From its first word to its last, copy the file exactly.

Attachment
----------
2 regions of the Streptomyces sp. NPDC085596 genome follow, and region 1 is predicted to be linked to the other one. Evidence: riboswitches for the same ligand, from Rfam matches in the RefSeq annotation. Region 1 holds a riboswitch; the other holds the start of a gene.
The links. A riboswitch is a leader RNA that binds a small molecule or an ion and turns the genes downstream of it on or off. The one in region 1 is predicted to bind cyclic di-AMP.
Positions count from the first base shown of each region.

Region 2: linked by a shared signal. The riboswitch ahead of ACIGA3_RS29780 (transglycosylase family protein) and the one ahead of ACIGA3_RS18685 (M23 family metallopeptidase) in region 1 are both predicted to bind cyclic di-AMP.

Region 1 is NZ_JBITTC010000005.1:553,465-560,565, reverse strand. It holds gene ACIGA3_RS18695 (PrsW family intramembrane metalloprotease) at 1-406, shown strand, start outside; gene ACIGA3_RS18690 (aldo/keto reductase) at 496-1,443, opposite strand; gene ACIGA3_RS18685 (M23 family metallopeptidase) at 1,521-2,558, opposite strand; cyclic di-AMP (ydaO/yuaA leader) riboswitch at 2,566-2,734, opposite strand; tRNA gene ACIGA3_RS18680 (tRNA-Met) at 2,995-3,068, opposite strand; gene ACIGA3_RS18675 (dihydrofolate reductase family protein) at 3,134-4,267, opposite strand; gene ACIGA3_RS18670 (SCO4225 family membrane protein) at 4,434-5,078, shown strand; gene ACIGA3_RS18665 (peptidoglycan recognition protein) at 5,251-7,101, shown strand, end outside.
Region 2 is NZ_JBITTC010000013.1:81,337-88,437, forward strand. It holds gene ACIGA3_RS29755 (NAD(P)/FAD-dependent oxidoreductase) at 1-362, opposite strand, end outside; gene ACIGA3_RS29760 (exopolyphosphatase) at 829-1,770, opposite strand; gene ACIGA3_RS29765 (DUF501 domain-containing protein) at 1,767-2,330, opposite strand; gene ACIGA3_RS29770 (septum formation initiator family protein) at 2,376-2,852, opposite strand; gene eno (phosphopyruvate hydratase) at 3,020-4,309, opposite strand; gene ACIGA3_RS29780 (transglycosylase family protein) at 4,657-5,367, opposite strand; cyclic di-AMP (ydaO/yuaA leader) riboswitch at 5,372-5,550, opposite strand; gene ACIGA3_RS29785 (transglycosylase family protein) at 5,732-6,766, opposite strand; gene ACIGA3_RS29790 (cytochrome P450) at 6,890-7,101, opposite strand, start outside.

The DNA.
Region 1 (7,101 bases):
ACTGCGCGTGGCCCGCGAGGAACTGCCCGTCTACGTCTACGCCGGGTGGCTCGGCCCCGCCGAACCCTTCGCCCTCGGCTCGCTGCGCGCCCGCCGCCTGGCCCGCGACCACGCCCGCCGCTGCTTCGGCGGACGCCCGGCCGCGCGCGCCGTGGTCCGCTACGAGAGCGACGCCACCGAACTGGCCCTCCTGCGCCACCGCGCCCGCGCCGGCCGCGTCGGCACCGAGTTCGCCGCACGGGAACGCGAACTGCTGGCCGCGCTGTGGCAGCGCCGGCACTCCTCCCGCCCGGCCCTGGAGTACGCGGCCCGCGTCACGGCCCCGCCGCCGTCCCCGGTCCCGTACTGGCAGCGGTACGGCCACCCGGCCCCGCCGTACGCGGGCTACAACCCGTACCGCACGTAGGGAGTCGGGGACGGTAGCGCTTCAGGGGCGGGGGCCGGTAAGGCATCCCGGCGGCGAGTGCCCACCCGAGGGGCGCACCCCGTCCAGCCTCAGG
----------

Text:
2 regions of the Streptomyces sp. NPDC085596 genome follow, and region 1 is predicted to be linked to the other one. Evidence: riboswitches for the same ligand, from Rfam matches in the RefSeq annotation. Region 1 holds a riboswitch; the other holds the start of a gene.
The links. A riboswitch is a leader RNA that binds a small molecule or an ion and turns the genes downstream of it on or off. The one in region 1 is predicted to bind cyclic di-AMP.
Positions count from the first base shown of each region.

Region 2: linked by a shared signal. The riboswitch ahead of ACIGA3_RS29780 (transglycosylase family protein) and the one ahead of ACIGA3_RS18685 (M23 family metallopeptidase) in region 1 are both predicted to bind cyclic di-AMP.

Region 1 is NZ_JBITTC010000005.1:553,465-560,565, reverse strand. It holds gene ACIGA3_RS18695 (PrsW family intramembrane metalloprotease) at 1-406, shown strand, start outside; gene ACIGA3_RS18690 (aldo/keto reductase) at 496-1,443, opposite strand; gene ACIGA3_RS18685 (M23 family metallopeptidase) at 1,521-2,558, opposite strand; cyclic di-AMP (ydaO/yuaA leader) riboswitch at 2,566-2,734, opposite strand; tRNA gene ACIGA3_RS18680 (tRNA-Met) at 2,995-3,068, opposite strand; gene ACIGA3_RS18675 (dihydrofolate reductase family protein) at 3,134-4,267, opposite strand; gene ACIGA3_RS18670 (SCO4225 family membrane protein) at 4,434-5,078, shown strand; gene ACIGA3_RS18665 (peptidoglycan recognition protein) at 5,251-7,101, shown strand, end outside.
Region 2 is NZ_JBITTC010000013.1:81,337-88,437, forward strand. It holds gene ACIGA3_RS29755 (NAD(P)/FAD-dependent oxidoreductase) at 1-362, opposite strand, end outside; gene ACIGA3_RS29760 (exopolyphosphatase) at 829-1,770, opposite strand; gene ACIGA3_RS29765 (DUF501 domain-containing protein) at 1,767-2,330, opposite strand; gene ACIGA3_RS29770 (septum formation initiator family protein) at 2,376-2,852, opposite strand; gene eno (phosphopyruvate hydratase) at 3,020-4,309, opposite strand; gene ACIGA3_RS29780 (transglycosylase family protein) at 4,657-5,367, opposite strand; cyclic di-AMP (ydaO/yuaA leader) riboswitch at 5,372-5,550, opposite strand; gene ACIGA3_RS29785 (transglycosylase family protein) at 5,732-6,766, opposite strand; gene ACIGA3_RS29790 (cytochrome P450) at 6,890-7,101, opposite strand, start outside.

The DNA.
Region 1 (7,101 bases):
ACTGCGCGTGGCCCGCGAGGAACTGCCCGTCTACGTCTACGCCGGGTGGCTCGGCCCCGCCGAACCCTTCGCCCTCGGCTCGCTGCGCGCCCGCCGCCTGGCCCGCGACCACGCCCGCCGCTGCTTCGGCGGACGCCCGGCCGCGCGCGCCGTGGTCCGCTACGAGAGCGACGCCACCGAACTGGCCCTCCTGCGCCACCGCGCCCGCGCCGGCCGCGTCGGCACCGAGTTCGCCGCACGGGAACGCGAACTGCTGGCCGCGCTGTGGCAGCGCCGGCACTCCTCCCGCCCGGCCCTGGAGTACGCGGCCCGCGTCACGGCCCCGCCGCCGTCCCCGGTCCCGTACTGGCAGCGGTACGGCCACCCGGCCCCGCCGTACGCGGGCTACAACCCGTACCGCACGTAGGGAGTCGGGGACGGTAGCGCTTCAGGGGCGGGGGCCGGTAAGGCATCCCGGCGGCGAGTGCCCACCCGAGGGGCGCACCCCGTCCAGCCTCAGG